power supply using silicon controlled rectfier (SCR)

1. power supply using silicon controlled rectfier (SCR)

hi!
i am trying to make a 48V 600W power supply using SCR
here's the block diagram for the project

my problem is there is a very large current between the mains and the SCR bridge. it is more or less 100 amperes. any comments and suggestions would be very much appreciated
the scr that i am using is 2N6404
and the optocoupler is 4N25

2. Re: power supply using silicon controlled rectfier (SCR)

Hi,

48V, 600W means 12.5A average.

Now the SCR is ON for maybe 10..12 degree (every 180 degrees), so it is ON for about 7% of the time.
During this 7% of time you need to achieve 12A average. So it is no wonder that the peak current is at 200 A or more.

What did you expect?

You may relax this a bit by connecting a series inductance (and maybe a diode, Anode to GND) between SCR and LOAD capacitor.
With the inductance the ON time increases and thus the peak current decreases.

Klaus

1 members found this post helpful.

3. Re: power supply using silicon controlled rectfier (SCR)

What kind of load it is and what is included in "Filter"?

•

4. Re: power supply using silicon controlled rectfier (SCR)

ok i'll try this in my simulation.
thanks!

•

5. Re: power supply using silicon controlled rectfier (SCR)

my filter is only a 10000uF 100V capacitor

6. Re: power supply using silicon controlled rectfier (SCR)

Step down transformer....? between the mains and the SCR's doing the rectification? output choke to reduce the peak current in the SCR's?

•

7. Re: power supply using silicon controlled rectfier (SCR)

Is there a particular reason it has to be a SCR based power supply?

As others have mentioned, regulation via SCR phase control will introduce an excessive amount of harmonics back to the mains line.

8. Re: power supply using silicon controlled rectfier (SCR)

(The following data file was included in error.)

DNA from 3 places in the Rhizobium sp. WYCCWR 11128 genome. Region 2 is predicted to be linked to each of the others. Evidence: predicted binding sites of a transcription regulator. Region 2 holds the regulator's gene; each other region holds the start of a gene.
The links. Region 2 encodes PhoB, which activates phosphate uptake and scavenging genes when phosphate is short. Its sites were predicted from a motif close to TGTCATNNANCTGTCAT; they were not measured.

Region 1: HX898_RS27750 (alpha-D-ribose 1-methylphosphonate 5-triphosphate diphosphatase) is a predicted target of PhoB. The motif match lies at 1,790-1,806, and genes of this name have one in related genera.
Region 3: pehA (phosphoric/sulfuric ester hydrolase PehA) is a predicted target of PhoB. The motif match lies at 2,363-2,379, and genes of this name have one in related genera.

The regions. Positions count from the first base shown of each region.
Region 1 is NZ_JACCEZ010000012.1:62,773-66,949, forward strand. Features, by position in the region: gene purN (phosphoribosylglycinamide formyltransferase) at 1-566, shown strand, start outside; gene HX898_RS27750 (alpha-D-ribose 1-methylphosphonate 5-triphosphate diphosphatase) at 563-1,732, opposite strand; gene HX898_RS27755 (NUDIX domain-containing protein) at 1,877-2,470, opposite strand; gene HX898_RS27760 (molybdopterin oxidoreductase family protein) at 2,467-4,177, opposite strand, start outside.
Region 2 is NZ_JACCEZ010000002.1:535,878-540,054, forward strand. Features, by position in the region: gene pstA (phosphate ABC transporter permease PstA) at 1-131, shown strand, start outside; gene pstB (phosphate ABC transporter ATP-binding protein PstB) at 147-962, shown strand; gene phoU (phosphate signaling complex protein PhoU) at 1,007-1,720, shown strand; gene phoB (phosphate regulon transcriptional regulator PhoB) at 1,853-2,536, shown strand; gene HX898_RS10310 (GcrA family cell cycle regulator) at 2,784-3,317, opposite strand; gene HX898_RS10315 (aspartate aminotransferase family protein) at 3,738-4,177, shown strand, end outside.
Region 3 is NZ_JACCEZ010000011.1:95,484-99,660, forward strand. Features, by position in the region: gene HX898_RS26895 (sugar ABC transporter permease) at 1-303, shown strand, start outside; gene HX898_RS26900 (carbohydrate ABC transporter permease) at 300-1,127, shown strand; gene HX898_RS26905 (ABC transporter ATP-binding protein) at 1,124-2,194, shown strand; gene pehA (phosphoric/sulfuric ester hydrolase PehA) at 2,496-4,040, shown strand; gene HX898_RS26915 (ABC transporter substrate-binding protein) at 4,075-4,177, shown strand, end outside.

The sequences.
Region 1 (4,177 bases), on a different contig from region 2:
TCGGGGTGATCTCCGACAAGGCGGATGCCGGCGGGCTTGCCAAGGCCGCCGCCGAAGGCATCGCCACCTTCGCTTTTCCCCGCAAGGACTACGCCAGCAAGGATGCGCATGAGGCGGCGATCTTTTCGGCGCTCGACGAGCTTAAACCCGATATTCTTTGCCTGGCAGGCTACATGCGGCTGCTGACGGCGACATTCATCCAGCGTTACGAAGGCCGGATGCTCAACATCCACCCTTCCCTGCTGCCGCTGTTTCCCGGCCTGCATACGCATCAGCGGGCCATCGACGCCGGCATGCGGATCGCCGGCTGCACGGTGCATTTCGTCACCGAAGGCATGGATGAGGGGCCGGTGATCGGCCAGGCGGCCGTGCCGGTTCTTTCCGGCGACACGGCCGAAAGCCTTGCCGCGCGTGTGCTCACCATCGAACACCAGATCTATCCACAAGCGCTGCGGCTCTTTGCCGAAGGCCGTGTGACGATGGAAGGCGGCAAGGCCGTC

I agree with schmitt trigger, you better use step-down switching regulators. SCR are from the dark ages before we had power mosfets. You can also use HF inverter like the PSU in your computer.

9. Re: power supply using silicon controlled rectfier (SCR)

Add an inductor in Filter (between SCR bridge and capacitor). About 100mH to limit current at 20A.

1 members found this post helpful.

10. Re: power supply using silicon controlled rectfier (SCR)

@Vbase "scr's are from the dark ages..." yes they may be, but the most reliable and long lived power supplies that money can buy are SCR based...

11. Re: power supply using silicon controlled rectfier (SCR)

this is our final project for our industrial electronics subject.
i dont know why our professor let us use SCR, maybe to make things more complicated. he likes it that way

12. Re: power supply using silicon controlled rectfier (SCR)

Hi,

"scr's are from the dark ages..."
Thatīs a too general statement.

We work with industrial current controllers, SCR controlled up to 2500V AC and up to 6000A AC.
Is there an alternative to SCRs?

Klaus

•

13. Re: power supply using silicon controlled rectfier (SCR)

One could mention that the SCR design is obsolete according to newer power quality regulations which restrict the usage of phase angle control considerably. If you don't care about this point, the design can well work with an appropriate inductor. But no chance to implement the project without it.

14. Re: power supply using silicon controlled rectfier (SCR)

Hi,

why our professor let us use SCR
It seems to be a school project.
Itīs for learning purpose.
Maybe they donīt worry about power quality.

***
In my industrial application (above) they have a special 10kV / several Megawatts supply network. Itīs not operated on public mains.
So they donīt care about power quality.

Klaus

15. Re: power supply using silicon controlled rectfier (SCR)

As "KlausST" and "Easy Peasy" indicated, this design needs an inductor before your 10000 uF capacitor. Since you want 12 A, this inductor likely will not be small, or lightweight. So at some point you are no better off (wrt size and weight) than if you simply stepped down the voltage using a transformer. And then an SCR if you are intent on that approach.

Related to this, a hazard of running off the mains is how to ground your system. You will need to be careful that the "0V" in your output waveform diagram is not referenced to a high side of the 220V line.

A transformer also solves this.

--[[ ]]--